Tuesday Jun 11, 2019
Russia has tactfully used the Moscow-Kabul diplomatic relations' centennial to bargain peace with the Taliban in Afghanistan.
In the name of this moot, the Kremlin has hosted Taliban for informal peace talks with warring Afghan factions. The event is also used to send a clear message to the United States that peace can only be achieved if a complete withdrawal of American troops from Afghanistan is ensured.
Washington, however, takes it as an exception.
After all, the US has not spent billions of dollars, fighting for almost two decades years just to admit defeat and quit. At maximum, they would phase it out, keeping a couple of thousand troops and experts around for the time being.
A total recall is more than day-dreaming.
The lack of progress on this very timeline has put the spotlight on the Taliban. There was nothing to lose even if there were no talks yet the chronic issue has suspiciously lingered on for too long, so much so that the Taliban find one supportive platform after another.
To the displeasure of the US, Russia has hosted them thrice in the past seven months, while many other countries are also offering their good offices. Little doubt now remains that Moscow offers more hospitable environment for obvious reasons.
The resistance force has received assurances that their political interests would be respected as long as they will not harm Russia.
Late last month, Moscow invited Mullah Baradar and his 14-member delegation to the table. The movement's co-founder met senior Afghan leaders as well as candidates who challenge President Ashraf Ghani. As expected, the Taliban did not accept a temporary ceasefire for Eid-ul-Fitr and vowed "to continue fighting till the occupying force exit their land".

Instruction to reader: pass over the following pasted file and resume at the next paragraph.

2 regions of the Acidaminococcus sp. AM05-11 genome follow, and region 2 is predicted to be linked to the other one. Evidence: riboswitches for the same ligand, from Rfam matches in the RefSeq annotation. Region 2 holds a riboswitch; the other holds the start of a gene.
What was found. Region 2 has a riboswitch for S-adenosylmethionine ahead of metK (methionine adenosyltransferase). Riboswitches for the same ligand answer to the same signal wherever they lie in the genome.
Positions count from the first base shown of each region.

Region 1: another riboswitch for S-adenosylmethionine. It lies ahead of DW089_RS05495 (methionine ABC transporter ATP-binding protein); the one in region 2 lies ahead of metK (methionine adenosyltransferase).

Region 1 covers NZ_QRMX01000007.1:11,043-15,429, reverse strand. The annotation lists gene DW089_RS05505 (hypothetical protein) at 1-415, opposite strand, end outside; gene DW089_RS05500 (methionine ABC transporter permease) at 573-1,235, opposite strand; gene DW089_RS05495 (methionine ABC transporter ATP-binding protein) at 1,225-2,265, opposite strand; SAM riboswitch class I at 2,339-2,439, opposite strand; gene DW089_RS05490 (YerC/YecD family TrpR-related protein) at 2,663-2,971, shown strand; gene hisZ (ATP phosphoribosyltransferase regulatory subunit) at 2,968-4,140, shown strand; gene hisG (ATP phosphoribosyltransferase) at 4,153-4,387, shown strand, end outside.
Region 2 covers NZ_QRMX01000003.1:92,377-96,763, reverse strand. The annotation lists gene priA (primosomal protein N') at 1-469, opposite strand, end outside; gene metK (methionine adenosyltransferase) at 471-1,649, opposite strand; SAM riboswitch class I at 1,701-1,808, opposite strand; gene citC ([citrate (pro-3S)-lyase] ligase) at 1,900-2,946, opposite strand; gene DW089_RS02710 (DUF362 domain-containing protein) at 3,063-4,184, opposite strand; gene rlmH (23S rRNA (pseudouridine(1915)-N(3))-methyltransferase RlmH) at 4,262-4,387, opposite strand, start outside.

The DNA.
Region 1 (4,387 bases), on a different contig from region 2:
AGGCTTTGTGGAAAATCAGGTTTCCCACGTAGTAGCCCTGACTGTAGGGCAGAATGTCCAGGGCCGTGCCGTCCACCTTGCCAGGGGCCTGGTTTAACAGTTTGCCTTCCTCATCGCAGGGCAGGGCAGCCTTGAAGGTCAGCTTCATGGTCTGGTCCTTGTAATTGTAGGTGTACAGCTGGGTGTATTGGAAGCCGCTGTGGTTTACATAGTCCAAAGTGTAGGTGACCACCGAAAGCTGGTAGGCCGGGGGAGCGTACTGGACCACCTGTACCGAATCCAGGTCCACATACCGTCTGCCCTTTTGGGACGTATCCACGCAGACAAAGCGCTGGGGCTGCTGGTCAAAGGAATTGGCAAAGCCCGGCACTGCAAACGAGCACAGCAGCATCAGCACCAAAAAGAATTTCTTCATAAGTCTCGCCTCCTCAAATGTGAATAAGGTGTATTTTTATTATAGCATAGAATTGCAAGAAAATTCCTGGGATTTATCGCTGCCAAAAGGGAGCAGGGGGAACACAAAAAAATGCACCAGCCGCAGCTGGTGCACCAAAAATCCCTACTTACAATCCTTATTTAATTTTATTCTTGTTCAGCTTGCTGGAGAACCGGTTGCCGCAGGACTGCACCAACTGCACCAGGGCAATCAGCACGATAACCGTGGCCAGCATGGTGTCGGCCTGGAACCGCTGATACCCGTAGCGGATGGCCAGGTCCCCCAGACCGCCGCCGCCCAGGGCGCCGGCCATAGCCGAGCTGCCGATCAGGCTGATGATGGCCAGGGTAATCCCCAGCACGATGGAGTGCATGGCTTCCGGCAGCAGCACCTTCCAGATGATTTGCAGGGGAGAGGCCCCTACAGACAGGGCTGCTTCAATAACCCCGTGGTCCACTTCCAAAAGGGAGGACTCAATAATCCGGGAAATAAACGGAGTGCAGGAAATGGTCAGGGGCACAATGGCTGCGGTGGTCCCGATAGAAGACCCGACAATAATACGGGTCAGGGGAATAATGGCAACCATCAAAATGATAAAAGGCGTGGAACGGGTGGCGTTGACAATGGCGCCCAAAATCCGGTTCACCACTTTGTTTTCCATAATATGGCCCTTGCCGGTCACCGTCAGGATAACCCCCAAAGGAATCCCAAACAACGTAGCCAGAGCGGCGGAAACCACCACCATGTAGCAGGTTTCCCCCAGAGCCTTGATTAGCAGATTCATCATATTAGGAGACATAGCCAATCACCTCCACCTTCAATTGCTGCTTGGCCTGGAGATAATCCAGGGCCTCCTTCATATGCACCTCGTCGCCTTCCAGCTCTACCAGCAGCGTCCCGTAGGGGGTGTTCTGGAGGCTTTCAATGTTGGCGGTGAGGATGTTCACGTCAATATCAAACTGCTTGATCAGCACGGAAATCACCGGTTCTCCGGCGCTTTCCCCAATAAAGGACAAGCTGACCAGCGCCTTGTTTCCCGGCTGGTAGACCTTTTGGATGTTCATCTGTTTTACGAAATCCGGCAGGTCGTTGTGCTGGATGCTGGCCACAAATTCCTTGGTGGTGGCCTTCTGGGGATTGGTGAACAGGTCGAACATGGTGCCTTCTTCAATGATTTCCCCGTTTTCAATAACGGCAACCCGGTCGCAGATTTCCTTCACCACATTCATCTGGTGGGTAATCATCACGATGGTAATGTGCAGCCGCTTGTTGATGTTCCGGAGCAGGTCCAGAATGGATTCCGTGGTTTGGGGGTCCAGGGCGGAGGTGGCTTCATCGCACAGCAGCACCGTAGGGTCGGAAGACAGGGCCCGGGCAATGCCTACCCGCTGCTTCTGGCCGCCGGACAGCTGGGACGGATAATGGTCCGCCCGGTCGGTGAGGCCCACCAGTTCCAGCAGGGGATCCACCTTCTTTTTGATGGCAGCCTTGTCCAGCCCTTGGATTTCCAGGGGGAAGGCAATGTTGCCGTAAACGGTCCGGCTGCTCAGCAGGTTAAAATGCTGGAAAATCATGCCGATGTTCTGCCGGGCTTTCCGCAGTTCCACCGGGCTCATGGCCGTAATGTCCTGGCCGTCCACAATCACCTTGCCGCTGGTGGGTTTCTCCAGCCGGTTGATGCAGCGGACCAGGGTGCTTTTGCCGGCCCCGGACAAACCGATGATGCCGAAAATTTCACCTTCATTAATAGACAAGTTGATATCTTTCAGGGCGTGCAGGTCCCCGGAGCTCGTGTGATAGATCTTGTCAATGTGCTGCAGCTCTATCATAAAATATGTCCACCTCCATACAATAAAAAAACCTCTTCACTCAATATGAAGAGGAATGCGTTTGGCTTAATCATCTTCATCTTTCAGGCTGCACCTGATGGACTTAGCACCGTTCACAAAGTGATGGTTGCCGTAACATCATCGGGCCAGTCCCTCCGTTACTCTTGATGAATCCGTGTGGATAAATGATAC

Diplomatically, this moot pushed Washington further back. Back in April, a similar grand meeting — arranged for the very purpose in Qatar — could not materialise. Even the sixth round of the exclusive US-Taliban talks failed to reach an agreement.
Was it Washington's mistake for relying too much on the Taliban at the expense of Kabul? Or did side-lining the Afghan government backfire? Nonetheless, keeping Kabul in the dark about parleys with the Taliban has added fuel to the fire.
While postponing the presidential elections thrice led to waning legitimacy of Ghani's government at home, now, it feels divorced internationally as well.
A delusional Afghan president is now awarding expired ministries to cronies in a futile hope that it would help his re-election bid though he is likely well aware that the chances of such elections are remote.
This scenario, therefore, becomes further advantageous to the Taliban who have ditched every international effort to enter talks with the outgoing regime. They are now the only force that has the capability to dictate terms in the conflict-riven country.
Earlier, in January, the Special Inspector General for Afghanistan Reconstruction (SIGAR) had admitted that the districts under the government's control or influence remained at 53.8 percent while others were under Taliban.
Now, however, it is contentious how much of Afghanistan has fallen further under the militants as the US is no more tracking the insurgency’s district-level status. A prime concern for Washington is to find a strategy that can conclude the war.